Metabolic factors were transformed to a standardized score (z-score), with zero as mean and 1 as standard deviation in all analyses.9 BMI and blood pressure were transformed into z-scores separately for each sub-cohort, whereas glucose, cholesterol, and triglycerides were transformed into z-scores separately by sub-cohort and also according to fasting time (less than 1h, 1–2h, 2–4h, 4–8h, more than 8h). As the distributions of glucose and triglycerides were skewed, natural logarithm was applied before z-score transformation. Mid blood pressure was defined as (systolic + diastolic blood pressure)/2, and a composite score was defined as the sum of all single z-scores. The z-scores were dichotomized at z = 1, resulting in a nonexposed group comprising 84% of the participants who had measured levels of each metabolic factor and the composite score below this cut-point and the exposed group consisted of the remaining 16% with levels above this cut-point. We denoted men in the lower 84% of the composite score as “men with normal metabolic levels” and men in the top 16% of the composite score as “men with metabolic aberrations.”
For the main and competing event in each analysis, we calculated cumulative incidence functions,20 for men with normal and high levels of metabolic factors. Attained age was used as the time scale. All analyses also included smoking status (never, former, or current), 5 categories of birth year (before 1927, 1927–1929, 1930–1932, 1933–1938, 1939, and later), age at health examination, and sub-cohort. The cumulative incidence functions were calculated based on Cox regression models in which smoking and age at heath examination were allowed to have different effects on the main event and competing events, in addition to each metabolic factor. The assumption of proportional hazards in the Cox regression model was tested with Schoenfeld residuals and was found to be valid.
Calculations were performed with STATA MP/2 version 11.2 (StataCorp LP, College Station, TX).
Mean baseline age among the 285,040 men in the study was 44 years (SD = 11), 44% of the men were overweight (BMI 25–29.9 kg/m2) and 10% were obese (BMI≥30 kg/m2) (Table).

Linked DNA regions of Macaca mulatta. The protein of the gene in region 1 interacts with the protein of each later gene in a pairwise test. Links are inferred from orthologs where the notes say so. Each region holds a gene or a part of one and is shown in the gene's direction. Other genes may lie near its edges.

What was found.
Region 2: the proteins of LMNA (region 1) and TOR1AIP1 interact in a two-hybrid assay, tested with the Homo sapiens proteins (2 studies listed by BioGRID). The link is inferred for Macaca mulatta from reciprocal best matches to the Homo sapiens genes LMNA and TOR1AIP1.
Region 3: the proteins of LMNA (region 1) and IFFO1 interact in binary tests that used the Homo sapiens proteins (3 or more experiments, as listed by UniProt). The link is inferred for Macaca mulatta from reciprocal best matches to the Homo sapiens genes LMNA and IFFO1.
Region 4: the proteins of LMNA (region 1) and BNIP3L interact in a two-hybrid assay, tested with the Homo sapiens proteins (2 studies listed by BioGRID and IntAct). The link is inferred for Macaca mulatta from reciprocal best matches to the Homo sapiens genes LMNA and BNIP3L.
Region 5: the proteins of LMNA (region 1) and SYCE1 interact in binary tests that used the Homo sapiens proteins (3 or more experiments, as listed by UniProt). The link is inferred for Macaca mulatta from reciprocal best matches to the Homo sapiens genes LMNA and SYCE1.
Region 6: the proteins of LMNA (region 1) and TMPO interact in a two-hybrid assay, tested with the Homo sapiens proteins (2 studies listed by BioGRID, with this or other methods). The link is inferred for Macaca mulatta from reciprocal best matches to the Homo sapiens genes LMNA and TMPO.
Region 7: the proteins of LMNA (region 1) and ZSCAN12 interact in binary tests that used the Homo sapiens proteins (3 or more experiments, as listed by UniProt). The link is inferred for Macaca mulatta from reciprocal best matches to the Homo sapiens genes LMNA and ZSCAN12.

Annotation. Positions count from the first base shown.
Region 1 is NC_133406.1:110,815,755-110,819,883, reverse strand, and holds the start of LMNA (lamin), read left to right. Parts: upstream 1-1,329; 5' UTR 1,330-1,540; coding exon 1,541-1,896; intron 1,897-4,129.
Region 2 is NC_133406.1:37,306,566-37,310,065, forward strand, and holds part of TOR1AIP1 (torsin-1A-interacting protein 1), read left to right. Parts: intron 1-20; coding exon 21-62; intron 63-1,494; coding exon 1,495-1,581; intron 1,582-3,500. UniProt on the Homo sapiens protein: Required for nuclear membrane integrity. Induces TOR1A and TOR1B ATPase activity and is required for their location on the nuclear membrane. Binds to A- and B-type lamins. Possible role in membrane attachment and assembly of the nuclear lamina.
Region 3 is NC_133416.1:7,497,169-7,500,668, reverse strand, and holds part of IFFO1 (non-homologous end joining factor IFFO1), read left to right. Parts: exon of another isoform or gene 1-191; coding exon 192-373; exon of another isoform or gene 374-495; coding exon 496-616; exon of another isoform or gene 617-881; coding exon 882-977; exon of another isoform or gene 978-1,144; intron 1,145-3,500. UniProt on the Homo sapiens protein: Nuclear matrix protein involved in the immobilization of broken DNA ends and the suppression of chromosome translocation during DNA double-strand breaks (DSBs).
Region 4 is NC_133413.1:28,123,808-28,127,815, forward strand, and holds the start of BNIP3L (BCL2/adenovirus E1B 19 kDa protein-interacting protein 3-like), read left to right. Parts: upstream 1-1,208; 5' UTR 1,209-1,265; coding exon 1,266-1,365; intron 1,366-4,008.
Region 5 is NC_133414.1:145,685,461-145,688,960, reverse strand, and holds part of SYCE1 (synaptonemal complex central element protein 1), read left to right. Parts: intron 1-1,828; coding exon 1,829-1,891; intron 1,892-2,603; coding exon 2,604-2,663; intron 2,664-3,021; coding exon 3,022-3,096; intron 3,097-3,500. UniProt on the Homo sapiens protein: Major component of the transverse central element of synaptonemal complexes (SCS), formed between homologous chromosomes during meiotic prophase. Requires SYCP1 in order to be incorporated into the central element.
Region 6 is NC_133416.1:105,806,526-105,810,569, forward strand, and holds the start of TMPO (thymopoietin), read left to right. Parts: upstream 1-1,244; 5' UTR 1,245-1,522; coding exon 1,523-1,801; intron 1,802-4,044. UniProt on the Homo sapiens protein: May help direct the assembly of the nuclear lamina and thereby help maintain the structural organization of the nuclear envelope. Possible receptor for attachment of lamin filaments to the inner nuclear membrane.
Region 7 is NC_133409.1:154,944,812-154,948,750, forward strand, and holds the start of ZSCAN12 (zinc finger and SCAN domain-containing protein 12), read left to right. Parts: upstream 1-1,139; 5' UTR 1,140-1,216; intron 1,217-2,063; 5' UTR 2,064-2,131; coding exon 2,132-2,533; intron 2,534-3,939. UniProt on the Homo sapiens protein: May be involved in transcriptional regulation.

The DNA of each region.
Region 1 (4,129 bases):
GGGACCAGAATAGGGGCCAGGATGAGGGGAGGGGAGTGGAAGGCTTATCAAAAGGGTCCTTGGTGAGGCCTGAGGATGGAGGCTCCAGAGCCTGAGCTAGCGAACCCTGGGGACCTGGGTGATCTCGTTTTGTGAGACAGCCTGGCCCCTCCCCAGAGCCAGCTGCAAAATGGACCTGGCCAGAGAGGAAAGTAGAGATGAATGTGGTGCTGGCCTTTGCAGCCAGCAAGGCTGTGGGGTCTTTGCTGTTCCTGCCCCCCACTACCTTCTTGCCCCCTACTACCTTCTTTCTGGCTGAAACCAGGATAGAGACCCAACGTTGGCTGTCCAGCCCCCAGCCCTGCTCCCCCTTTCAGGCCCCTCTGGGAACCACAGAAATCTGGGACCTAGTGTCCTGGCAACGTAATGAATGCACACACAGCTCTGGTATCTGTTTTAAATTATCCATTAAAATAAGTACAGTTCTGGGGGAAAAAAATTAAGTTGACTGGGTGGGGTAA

A total of 5,893 men were diagnosed with prostate cancer, and 1,013 men died of prostate cancer during follow up, which was on average 12 years (SD = 8) (Figure 1). Of these men, 1,366 men had been diagnosed with prostate cancer in the pre-PSA era with end of follow up at December 31, 1996, and 4,527 men were diagnosed in the PSA era. The earliest prostate cancer case was diagnosed in 1974.
The risk of prostate cancer diagnosis was lower for men with metabolic aberrations than for men with normal metabolic levels, in both the pre-PSA and PSA eras. In the pre-PSA era, the risk of prostate cancer for men up to age 80 years was 6% for men with normal metabolic levels and 5% for men with metabolic aberrations (Figure 2A). In the PSA era, the corresponding risk of prostate cancer diagnosis was 13% for men with normal levels and 11% for men with metabolic aberrations, and the risk of death from any cause was and 37% and 47%, respectively (Figures 2B and 3). Risk for men with normal and high levels of BMI, blood pressure, glucose, total cholesterol, and triglycerides were similar to the results for men with normal metabolic levels and metabolic aberrations. (See eFigure 1, http://links.lww.com/EDE/A831 which illustrates the risk of prostate cancer for separate metabolic factors in the PSA era.)
All men in the study up to age 80 had approximately 2% risk of prostate cancer death regardless of metabolic status. Men with normal metabolic levels had 30% risk of death from other causes and men with metabolic aberrations had 44% risk (Figure 4). Risk for men with normal and high levels of BMI, blood pressure, glucose, total cholesterol, and triglycerides was also around 2%. (See eFigure 2, http://links.lww.com/EDE/A831 which illustrates the risk of prostate cancer death for separate metabolic factors.)
Etiologic studies with data in the PSA era have found no increased risk of prostate cancer for men with metabolic aberrations using conventional survival analysis.9,21,22 In our study of a real-world scenario with competing events taken into account, men with metabolic aberrations had a lower risk of prostate cancer diagnosis, similar risk of prostate cancer death, and substantially higher risk of death from other causes, compared with men who had normal metabolic levels.
Strengths of our study include the large sample size from 7 European sub-cohorts and almost complete follow-up of cancer diagnoses.23–25 The main limitation was the lack of information on tumor characteristics and on covariates that affect the risk of a prostate cancer diagnosis, such as family history of prostate cancer26 and socioeconomic status.27